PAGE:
Bill told me he was waiting for me, he felt badly that he had not listened to any of the audio book CD's I got him or to the CD player I brought him. He said he felt guilty, but "I just can't seem to do things like that yet, I'm just not ready." I told him he had nothing to feel badly about, he could get to the tapes this week, next month, next year or never. There are no strings attached to the things I bring you, I said. You can use them or not.
I said we ought to talk about things he might like to do – taking walks together, visits with Red, reading letters, or just talking, something I think he badly needs to do. We spent an hour together today. I asked him if he liked flowers, and he said he loved flowers, I said I would bring him some. I call this filling in the holes. He has lost nearly everything of value to him, he needs to start moving the other way if he can.
Flowers? What for?, he asked.
"Because they are beautiful and you love them," I said. And they would brighten up the room.
Tomorrow, we will be taking a walk together, Bill said he would like that. I can't make Bill happy or change the reality of his life. I can listen to him and with some help, fill in some of the holes in his life. I've spent some time with stroke victims before and his depression and confusion are not unusual. So many basic and fundamental tenets of life – speech, reading, sight – I have the feeling he needs to find some things he likes, as well as mourn the things he has lost. But only he can do that, I can't do that for him.
I left Red in Connie's room when I went to talk to Bill, at on point he became tearful, recalling a lover he once had and still misses. Red came running across the hallway and nosed open the door and rushed into the room and put his head on Bill's knee. Sometimes that dog scares me.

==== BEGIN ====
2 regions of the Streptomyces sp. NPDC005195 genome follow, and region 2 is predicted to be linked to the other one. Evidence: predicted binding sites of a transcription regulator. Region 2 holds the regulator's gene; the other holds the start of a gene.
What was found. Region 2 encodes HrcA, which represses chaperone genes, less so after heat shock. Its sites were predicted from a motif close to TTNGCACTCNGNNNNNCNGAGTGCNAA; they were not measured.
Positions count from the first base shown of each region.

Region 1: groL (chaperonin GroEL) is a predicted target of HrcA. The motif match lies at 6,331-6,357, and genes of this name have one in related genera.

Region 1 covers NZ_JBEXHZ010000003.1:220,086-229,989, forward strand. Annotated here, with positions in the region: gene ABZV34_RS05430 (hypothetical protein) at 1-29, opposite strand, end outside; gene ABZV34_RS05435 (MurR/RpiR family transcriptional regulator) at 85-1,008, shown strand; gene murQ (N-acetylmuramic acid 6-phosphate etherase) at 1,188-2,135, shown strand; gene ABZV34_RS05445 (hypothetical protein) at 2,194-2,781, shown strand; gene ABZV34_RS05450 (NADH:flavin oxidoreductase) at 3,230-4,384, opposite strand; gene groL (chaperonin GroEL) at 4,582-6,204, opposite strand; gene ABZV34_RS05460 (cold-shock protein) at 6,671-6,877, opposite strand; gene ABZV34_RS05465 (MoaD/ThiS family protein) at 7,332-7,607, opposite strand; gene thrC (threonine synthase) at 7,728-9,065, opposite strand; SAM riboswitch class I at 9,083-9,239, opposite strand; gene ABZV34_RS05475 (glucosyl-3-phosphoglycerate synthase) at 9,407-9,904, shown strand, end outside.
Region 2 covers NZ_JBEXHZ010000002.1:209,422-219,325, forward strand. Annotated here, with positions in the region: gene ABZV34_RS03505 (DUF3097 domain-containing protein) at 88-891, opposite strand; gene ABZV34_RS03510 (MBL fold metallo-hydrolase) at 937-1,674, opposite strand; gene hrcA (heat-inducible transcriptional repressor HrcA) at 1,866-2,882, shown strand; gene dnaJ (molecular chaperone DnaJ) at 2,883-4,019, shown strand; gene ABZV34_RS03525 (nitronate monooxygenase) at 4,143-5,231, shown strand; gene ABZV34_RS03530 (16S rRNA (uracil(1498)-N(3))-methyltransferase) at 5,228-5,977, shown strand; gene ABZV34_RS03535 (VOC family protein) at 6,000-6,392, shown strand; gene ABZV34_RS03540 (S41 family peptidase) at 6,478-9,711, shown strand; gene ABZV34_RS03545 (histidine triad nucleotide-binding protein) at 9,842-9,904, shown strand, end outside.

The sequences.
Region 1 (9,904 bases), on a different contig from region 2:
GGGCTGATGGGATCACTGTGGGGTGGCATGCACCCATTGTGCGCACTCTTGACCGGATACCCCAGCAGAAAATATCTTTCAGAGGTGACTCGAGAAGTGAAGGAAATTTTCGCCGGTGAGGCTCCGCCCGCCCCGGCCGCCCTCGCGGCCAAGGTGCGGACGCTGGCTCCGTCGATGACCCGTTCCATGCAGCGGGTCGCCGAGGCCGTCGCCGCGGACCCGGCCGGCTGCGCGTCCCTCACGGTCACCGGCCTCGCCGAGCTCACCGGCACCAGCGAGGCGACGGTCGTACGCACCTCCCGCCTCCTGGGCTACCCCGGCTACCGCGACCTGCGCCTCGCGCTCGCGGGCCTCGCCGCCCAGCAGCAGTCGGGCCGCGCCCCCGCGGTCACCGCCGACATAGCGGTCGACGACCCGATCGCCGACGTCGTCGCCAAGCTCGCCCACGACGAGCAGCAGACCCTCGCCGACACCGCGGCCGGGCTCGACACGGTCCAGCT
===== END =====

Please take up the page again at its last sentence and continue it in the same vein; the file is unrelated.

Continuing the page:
In a few weeks, Bill is undergoing eye surgery and that may make it easier for him to read once more.
Being gay is important to Bill and he says what he most needs is to be among people like himself. Not easy at the Mansion, an assisted care facility in a small upstate New York town where Bill is the only acknowledged gay person in residence. The staff is working hard to help him.
It seems he took a long walk at lunch awhile back and ended up at a local tavern, he says he wanted a drink. I don't know if he got one. I hope to get the rest of that story in a day or so.
Bill and I talked for over an hour. He said he was grateful for the visit. A small start, but a good one. We are talking to one another, there is trust and honesty, no small things.
This is all up to him. I will do my best to listen.
Bill would love to receive letters from people who are gay, I asked him if he would also like to receive messages from people who are not, and he said certainly, he would. You can write Bill c/o Bill, The Mansion, 11 S.Union Avenue, Cambridge, N.Y., 12816. And thanks.
Maria went into her studio this morning with a twinkle in her eye, and she came out a few hours later with her first drawing for a pretty wonderful new potholder series, it is called the "I love My Belly" Potholder and she is selling them for $25 plus shipping, details on her blog.
They are not yet for sale, but she usually takes pre-orders ([email protected]).
They clearly were inspired by her belly dancing class, which has inspired a transformation in the way Maria thinks of her body.
The belly dancers will be performing on at our Open House at 1 p.m., Saturday, October 7.
They'll do three ten-minute sets with a short break in between each set. I suspect this potholder series will be a big hit.